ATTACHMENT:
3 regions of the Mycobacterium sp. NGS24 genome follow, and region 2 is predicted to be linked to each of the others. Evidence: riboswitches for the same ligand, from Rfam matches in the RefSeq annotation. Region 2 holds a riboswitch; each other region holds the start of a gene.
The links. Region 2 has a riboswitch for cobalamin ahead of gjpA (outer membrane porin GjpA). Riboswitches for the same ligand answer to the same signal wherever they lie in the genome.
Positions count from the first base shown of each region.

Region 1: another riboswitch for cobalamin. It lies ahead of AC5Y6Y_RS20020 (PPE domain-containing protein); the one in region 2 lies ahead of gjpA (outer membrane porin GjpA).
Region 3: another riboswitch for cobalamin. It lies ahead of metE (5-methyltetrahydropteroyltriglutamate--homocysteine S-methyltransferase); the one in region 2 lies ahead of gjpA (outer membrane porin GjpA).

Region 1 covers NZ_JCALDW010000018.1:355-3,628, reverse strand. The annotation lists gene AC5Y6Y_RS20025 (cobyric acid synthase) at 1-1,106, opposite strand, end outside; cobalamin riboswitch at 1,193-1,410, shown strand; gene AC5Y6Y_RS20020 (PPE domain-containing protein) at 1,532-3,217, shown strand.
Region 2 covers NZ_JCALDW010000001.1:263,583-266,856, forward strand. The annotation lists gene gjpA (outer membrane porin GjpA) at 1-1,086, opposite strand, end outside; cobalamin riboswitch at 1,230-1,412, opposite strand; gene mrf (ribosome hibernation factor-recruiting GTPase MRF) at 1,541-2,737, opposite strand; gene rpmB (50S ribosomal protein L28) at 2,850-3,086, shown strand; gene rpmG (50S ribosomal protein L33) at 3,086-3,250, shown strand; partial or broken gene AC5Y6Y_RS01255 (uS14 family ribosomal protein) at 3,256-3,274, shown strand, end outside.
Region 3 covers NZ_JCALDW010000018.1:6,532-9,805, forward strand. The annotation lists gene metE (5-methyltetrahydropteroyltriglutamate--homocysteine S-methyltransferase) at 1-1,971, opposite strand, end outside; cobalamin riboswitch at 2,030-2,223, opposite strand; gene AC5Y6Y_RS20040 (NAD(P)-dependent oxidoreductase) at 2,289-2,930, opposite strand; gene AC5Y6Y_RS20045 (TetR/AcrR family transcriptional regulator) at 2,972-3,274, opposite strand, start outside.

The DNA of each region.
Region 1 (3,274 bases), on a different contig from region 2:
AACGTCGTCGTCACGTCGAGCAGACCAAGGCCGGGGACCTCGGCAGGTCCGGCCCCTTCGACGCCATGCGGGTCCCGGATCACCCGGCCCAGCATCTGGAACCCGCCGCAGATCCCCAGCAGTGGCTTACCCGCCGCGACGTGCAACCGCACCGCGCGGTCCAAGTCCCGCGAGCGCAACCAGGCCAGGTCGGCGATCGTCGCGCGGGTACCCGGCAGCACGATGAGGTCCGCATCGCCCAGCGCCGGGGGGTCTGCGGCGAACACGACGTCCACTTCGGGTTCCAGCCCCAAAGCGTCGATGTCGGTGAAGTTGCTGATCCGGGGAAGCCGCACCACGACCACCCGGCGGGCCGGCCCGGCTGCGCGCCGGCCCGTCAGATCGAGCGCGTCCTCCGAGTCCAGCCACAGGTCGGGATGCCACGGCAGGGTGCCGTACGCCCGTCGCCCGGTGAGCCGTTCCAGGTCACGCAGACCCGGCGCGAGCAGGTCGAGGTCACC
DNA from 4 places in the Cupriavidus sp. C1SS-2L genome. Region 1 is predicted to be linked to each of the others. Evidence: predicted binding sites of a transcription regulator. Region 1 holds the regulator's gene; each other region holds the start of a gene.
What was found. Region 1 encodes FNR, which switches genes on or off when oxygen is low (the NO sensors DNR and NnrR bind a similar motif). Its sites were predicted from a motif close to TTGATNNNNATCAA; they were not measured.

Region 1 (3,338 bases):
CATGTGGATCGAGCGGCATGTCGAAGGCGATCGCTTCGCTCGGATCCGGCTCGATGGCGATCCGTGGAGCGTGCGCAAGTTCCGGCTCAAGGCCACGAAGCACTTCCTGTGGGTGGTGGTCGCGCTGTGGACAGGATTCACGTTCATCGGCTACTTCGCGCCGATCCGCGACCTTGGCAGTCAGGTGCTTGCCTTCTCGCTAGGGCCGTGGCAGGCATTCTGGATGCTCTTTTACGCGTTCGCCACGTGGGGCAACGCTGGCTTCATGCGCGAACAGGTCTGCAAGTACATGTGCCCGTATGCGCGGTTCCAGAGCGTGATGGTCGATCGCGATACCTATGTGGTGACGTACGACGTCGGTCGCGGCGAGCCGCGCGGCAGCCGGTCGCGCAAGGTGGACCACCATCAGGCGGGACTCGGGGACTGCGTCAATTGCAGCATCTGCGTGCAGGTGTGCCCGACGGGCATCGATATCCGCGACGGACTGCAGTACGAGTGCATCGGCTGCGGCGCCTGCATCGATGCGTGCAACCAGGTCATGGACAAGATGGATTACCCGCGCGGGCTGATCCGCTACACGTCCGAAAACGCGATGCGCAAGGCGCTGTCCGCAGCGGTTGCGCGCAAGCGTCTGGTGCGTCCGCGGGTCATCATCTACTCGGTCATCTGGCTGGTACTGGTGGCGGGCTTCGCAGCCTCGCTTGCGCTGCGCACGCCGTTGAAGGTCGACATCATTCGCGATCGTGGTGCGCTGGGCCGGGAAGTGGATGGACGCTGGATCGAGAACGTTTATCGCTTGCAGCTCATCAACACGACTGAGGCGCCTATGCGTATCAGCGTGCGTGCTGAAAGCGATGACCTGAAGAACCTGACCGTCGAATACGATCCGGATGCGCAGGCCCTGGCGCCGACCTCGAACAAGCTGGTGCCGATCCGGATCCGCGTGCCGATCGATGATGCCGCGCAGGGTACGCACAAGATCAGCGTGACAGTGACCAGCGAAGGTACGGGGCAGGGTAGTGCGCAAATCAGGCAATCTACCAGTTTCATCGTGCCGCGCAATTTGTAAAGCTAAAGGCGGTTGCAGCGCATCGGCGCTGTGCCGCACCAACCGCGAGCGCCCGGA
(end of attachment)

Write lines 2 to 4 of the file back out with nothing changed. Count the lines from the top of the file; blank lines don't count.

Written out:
The links. Region 2 has a riboswitch for cobalamin ahead of gjpA (outer membrane porin GjpA). Riboswitches for the same ligand answer to the same signal wherever they lie in the genome.
Positions count from the first base shown of each region.

Region 1: another riboswitch for cobalamin. It lies ahead of AC5Y6Y_RS20020 (PPE domain-containing protein); the one in region 2 lies ahead of gjpA (outer membrane porin GjpA).